The “words of the year” lists are beginning to appear, and we’re generally going to ignore them, since those words so often disappear.

But the selection of “refudiate” as the New Oxford American Dictionary’s word of the year presents an irresistible opportunity.*

No, we’re not going to ridicule Sarah Palin. First of all, this is not a political column. Second, she was not the first person to use “refudiate.”

Instead, let’s look at why “refudiate” might actually be necessary as a nuanced word for “reject.”

“Refudiate,” of course, is a conflation of “repudiate” and “refute,” words with similar but very specific uses. “Repudiate” means “to refuse to accept or support; deny the validity or authority” of something, or “to deny the truth” of something. “Refute” is more limited, meaning “to prove (an argument or statement) to be false or wrong, by argument or evidence.” In other words, if you merely reject the notion that chocolate is bad for you, you “repudiate” the people who say otherwise; if you have the scientific evidence that chocolate makes you healthy, you can “refute” them.

Now, let’s throw a little complication by adding “rebut,” which means, in effect, “to attempt to refute.” It’s more nuanced than “repudiate,” which doesn’t have to involve an argument.

The difference between “refute” and “rebut” has bedeviled journalists for decades. Gary McCardell, a recovering journalist, wrote recently to say that he had seen a “refute” that should have been a “rebut.”

“When I was first learning about journalism,” McCardell said, “Paul Long, then the news editor at The Chattanooga Times (and my boss on the copy desk) took me to task for letting a reporter say that an accusation had been refuted when in fact it was only rebutted.” Convincing proof that the accusation was wrong was not presented.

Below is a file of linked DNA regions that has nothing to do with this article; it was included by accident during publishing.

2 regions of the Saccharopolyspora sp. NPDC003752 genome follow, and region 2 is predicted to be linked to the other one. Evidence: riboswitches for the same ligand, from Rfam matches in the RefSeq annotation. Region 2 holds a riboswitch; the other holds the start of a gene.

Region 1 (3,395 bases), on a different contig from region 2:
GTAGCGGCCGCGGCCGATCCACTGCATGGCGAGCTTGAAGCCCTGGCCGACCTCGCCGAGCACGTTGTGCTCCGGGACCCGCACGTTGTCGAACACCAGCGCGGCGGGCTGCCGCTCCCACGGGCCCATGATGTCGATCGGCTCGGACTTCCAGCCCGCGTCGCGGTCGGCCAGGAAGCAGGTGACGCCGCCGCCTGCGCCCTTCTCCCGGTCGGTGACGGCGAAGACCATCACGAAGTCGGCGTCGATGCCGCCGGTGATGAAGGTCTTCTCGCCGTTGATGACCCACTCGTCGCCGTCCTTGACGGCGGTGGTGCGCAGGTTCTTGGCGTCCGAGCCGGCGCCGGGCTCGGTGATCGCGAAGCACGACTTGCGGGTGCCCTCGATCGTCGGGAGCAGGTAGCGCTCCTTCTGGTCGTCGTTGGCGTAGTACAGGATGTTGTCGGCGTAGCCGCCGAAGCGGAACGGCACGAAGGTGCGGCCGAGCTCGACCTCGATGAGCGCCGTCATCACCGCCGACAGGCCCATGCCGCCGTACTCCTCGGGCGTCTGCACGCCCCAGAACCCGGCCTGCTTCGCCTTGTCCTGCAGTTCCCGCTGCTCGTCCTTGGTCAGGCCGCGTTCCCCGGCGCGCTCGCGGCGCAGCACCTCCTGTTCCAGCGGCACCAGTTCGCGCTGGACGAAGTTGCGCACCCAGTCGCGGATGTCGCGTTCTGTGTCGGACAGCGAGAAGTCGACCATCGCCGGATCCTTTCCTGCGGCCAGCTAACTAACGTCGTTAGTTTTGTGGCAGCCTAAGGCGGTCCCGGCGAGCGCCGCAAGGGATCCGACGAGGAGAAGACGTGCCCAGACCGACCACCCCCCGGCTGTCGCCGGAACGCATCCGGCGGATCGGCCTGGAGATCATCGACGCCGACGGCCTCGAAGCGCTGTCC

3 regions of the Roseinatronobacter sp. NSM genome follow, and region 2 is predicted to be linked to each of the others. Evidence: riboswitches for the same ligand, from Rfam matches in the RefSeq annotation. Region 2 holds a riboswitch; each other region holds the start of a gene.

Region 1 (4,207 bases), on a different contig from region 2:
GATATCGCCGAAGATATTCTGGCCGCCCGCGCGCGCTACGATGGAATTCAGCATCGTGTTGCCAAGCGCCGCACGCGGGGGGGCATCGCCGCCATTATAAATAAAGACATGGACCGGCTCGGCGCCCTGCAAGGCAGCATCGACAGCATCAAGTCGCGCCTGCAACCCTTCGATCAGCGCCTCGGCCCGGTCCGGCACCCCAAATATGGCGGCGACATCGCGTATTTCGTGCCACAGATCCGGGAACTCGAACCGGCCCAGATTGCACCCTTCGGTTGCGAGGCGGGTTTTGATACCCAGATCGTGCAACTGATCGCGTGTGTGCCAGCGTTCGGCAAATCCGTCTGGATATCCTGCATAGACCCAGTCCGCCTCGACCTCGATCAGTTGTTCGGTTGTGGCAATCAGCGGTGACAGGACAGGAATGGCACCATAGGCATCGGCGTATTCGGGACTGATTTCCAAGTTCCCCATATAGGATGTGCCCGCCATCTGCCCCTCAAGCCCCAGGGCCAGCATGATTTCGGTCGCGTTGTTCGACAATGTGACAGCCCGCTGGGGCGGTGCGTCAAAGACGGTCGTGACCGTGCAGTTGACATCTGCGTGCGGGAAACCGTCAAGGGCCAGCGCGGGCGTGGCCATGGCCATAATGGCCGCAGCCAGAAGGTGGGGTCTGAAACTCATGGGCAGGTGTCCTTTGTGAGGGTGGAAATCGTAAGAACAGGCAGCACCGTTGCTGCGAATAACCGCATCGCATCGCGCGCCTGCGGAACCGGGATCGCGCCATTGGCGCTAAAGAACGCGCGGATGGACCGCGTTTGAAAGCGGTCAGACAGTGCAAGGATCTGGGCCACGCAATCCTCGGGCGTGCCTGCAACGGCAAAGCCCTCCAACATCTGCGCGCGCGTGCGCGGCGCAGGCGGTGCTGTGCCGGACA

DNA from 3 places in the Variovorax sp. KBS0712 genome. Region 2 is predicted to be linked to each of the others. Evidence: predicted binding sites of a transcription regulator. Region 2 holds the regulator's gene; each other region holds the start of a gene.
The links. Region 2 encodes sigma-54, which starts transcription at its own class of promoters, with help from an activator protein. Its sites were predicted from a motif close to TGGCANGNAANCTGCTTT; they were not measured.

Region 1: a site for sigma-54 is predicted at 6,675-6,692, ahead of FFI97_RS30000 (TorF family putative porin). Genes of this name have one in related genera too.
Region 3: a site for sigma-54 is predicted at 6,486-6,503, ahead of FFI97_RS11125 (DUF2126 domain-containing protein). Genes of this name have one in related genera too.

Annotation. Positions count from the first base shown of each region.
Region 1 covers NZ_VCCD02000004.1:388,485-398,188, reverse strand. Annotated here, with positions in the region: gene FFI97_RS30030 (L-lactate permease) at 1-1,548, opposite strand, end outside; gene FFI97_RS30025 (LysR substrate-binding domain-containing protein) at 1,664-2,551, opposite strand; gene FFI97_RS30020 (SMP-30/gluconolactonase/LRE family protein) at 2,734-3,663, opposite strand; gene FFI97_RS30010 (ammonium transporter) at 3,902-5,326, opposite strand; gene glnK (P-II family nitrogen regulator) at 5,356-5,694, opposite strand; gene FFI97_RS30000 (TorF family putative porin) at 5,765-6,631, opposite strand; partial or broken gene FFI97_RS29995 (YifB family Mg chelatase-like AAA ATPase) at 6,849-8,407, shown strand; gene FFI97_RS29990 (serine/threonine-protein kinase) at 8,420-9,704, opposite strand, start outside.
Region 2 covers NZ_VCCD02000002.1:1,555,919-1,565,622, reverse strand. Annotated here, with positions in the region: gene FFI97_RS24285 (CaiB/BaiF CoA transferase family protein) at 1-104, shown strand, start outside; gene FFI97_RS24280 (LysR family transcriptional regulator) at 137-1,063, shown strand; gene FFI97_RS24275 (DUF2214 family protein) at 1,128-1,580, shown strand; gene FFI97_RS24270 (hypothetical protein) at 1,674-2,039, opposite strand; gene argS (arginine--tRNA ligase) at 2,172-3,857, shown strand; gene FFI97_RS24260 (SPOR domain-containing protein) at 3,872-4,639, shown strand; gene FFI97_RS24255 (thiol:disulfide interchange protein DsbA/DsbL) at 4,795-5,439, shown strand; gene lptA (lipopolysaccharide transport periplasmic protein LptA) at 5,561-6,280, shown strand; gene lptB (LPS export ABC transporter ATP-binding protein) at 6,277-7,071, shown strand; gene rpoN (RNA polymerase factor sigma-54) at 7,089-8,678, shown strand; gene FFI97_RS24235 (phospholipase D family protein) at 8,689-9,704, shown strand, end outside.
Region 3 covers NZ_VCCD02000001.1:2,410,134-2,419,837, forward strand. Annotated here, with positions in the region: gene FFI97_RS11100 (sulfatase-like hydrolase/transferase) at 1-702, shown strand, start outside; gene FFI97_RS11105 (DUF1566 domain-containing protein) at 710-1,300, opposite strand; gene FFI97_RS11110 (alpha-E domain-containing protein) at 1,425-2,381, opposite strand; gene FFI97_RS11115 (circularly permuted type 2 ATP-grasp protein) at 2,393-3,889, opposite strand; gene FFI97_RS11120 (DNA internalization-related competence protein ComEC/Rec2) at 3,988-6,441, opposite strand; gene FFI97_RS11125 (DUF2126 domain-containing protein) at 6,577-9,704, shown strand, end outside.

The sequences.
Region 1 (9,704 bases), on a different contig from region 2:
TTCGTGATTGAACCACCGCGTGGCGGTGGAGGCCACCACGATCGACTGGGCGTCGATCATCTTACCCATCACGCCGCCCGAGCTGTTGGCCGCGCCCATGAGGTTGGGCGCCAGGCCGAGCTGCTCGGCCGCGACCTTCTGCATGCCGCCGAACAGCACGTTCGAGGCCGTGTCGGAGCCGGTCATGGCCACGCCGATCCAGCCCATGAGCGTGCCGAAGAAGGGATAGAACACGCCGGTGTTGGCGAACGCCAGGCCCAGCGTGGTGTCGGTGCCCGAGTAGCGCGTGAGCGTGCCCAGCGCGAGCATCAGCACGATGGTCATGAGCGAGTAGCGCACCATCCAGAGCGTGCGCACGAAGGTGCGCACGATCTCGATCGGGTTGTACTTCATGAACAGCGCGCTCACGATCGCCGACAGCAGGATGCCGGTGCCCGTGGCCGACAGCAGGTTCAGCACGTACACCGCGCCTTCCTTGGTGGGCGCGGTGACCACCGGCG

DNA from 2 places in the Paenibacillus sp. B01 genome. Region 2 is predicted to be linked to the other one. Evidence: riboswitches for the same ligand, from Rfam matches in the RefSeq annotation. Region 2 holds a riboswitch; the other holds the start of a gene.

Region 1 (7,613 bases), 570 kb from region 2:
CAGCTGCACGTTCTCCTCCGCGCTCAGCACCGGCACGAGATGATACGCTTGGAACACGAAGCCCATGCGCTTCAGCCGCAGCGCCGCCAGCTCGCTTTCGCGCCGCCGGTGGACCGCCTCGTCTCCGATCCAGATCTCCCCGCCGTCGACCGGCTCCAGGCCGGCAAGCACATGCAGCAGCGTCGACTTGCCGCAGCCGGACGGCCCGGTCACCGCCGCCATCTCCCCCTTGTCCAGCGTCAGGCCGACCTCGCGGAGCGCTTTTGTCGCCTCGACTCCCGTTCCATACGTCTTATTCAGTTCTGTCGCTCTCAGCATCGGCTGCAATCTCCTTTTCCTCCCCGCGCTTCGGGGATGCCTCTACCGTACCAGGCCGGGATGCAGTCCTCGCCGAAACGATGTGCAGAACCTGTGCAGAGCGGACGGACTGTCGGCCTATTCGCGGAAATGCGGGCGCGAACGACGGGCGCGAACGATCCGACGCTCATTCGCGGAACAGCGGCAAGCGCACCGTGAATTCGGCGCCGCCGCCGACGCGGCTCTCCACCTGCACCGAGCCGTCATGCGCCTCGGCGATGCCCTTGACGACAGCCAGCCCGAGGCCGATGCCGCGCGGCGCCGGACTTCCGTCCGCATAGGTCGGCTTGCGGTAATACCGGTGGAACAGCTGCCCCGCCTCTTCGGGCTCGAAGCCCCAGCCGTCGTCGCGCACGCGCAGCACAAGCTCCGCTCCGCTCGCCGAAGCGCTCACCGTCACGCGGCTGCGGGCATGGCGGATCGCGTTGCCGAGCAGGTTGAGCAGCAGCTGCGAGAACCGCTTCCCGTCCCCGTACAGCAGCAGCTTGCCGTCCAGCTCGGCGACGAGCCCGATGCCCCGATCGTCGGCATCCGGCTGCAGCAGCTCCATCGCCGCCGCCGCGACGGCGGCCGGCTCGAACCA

Merriam-Webster’s Dictionary of English Usage notes that the confusion of “refute” and “rebut” is at least 100 years old, though the use of one when the other was meant is still considered wrong.

Add in the frequent confusion over “repudiate,” which is often used in a sense of “I refuse to pay” or “I refuse to believe” as well as “I distance myself from it,” and you have a muddle.

So why not “refudiate” as a general term for rejecting something, based on belief or evidence? After all, that’s how Palin used it, in the tweet heard ’round the world: “Ground Zero Mosque supporters: doesn’t it stab you in the heart, as it does ours throughout the heartland? Peaceful Muslims, pls refudiate.” She was, after all, asking for people to speak up, without specifying that the rejection be based on evidence (“refute”) or belief (“repudiate”).

Just saying “refudiate” should be a word doesn’t make it one, of course. And while some dictionaries are more liberal than others, not even NOAD, which named “refudiate” its word of the year, is ready to grant it entry just yet.

Guess you could say that the legitimacy of “refudiate” is being, well, ”refudiated.”

Correction: We originally called the New Oxford American Dictionary the New American Oxford Dictionary. It is the former, not the latter, and the relevant sentence has been corrected. CJR regrets the error.

Merrill Perlman managed copy desks across the newsroom at The New York Times, where she worked for 25 years.